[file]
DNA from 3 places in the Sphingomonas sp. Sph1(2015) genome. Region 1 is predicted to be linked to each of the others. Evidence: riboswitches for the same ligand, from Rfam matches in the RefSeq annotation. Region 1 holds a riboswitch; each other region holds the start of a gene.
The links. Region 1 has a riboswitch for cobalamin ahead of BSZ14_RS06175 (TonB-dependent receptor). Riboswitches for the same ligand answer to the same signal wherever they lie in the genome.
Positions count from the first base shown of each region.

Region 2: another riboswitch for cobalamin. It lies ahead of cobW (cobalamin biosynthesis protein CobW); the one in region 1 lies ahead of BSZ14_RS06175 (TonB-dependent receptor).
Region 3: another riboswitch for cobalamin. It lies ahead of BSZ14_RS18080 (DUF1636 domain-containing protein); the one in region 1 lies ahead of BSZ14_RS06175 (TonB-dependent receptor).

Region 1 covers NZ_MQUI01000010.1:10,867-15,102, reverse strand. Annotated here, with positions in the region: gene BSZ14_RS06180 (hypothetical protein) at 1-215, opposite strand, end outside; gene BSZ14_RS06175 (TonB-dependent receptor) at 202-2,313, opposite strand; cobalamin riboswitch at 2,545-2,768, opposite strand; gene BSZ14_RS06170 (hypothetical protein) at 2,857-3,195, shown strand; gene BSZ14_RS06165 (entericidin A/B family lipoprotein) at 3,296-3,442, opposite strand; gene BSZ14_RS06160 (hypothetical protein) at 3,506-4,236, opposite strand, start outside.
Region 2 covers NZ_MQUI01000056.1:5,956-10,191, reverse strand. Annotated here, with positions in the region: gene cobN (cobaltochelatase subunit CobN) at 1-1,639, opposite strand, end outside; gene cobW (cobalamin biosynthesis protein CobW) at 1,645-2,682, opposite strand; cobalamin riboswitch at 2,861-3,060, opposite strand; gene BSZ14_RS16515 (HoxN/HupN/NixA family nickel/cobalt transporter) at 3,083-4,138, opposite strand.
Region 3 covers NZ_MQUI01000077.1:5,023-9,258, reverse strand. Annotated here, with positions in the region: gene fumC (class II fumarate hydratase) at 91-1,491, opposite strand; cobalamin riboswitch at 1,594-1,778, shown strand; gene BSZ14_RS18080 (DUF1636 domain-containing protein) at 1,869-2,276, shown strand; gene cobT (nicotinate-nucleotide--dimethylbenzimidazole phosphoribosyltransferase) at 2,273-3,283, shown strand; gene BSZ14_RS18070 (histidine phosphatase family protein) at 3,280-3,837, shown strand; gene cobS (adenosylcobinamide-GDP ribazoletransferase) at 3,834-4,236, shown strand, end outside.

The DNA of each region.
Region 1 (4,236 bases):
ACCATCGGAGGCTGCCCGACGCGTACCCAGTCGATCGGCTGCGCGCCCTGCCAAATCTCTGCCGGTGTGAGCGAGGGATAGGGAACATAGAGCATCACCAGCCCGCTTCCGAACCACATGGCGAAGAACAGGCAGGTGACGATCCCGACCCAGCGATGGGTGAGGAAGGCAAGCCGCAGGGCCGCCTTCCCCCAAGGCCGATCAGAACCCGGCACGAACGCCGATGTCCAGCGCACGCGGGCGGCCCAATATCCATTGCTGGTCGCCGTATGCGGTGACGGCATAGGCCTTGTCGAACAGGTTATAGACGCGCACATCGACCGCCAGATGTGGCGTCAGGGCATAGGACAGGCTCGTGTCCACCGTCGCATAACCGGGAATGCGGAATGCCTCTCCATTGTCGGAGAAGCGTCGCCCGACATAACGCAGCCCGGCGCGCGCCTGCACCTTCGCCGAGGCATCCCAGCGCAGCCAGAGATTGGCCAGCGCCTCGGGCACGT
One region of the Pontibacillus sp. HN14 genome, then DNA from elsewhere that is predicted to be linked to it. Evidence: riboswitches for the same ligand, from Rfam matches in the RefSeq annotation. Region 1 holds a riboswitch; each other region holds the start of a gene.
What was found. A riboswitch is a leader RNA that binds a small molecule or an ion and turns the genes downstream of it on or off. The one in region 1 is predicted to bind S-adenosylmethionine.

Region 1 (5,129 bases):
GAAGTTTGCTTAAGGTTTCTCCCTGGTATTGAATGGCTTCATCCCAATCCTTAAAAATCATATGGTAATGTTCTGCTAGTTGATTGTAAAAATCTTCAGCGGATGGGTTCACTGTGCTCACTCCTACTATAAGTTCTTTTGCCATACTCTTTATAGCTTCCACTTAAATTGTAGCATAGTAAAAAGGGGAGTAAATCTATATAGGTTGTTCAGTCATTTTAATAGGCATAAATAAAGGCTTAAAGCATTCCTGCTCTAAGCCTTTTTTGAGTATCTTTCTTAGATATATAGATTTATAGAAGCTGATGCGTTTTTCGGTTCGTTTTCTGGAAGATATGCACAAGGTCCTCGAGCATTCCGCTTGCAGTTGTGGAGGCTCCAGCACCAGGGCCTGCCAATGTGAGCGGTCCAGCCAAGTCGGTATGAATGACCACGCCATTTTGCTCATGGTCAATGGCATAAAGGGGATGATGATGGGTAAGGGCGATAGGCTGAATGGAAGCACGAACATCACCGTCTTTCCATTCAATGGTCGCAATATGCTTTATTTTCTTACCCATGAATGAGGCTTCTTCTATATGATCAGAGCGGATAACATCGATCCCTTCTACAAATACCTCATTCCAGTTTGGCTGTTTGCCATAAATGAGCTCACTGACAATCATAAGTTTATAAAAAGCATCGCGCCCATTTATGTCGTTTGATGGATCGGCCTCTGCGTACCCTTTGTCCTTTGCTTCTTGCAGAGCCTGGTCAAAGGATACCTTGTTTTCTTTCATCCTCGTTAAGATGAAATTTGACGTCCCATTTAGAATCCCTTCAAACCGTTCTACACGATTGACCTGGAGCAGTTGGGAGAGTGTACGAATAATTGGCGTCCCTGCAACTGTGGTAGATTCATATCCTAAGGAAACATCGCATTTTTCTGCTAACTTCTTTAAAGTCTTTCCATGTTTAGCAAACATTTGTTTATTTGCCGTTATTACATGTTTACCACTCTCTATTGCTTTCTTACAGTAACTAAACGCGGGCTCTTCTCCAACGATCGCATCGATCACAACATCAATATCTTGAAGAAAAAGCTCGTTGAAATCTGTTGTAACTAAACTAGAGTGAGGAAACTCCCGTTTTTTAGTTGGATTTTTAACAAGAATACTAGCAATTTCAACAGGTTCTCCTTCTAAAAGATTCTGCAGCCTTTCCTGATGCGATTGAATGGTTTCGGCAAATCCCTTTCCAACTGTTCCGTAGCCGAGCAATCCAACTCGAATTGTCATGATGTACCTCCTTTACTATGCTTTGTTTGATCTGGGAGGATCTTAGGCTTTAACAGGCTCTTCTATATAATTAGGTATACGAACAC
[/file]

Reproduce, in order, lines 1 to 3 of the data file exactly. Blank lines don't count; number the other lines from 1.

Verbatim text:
DNA from 3 places in the Sphingomonas sp. Sph1(2015) genome. Region 1 is predicted to be linked to each of the others. Evidence: riboswitches for the same ligand, from Rfam matches in the RefSeq annotation. Region 1 holds a riboswitch; each other region holds the start of a gene.
The links. Region 1 has a riboswitch for cobalamin ahead of BSZ14_RS06175 (TonB-dependent receptor). Riboswitches for the same ligand answer to the same signal wherever they lie in the genome.
Positions count from the first base shown of each region.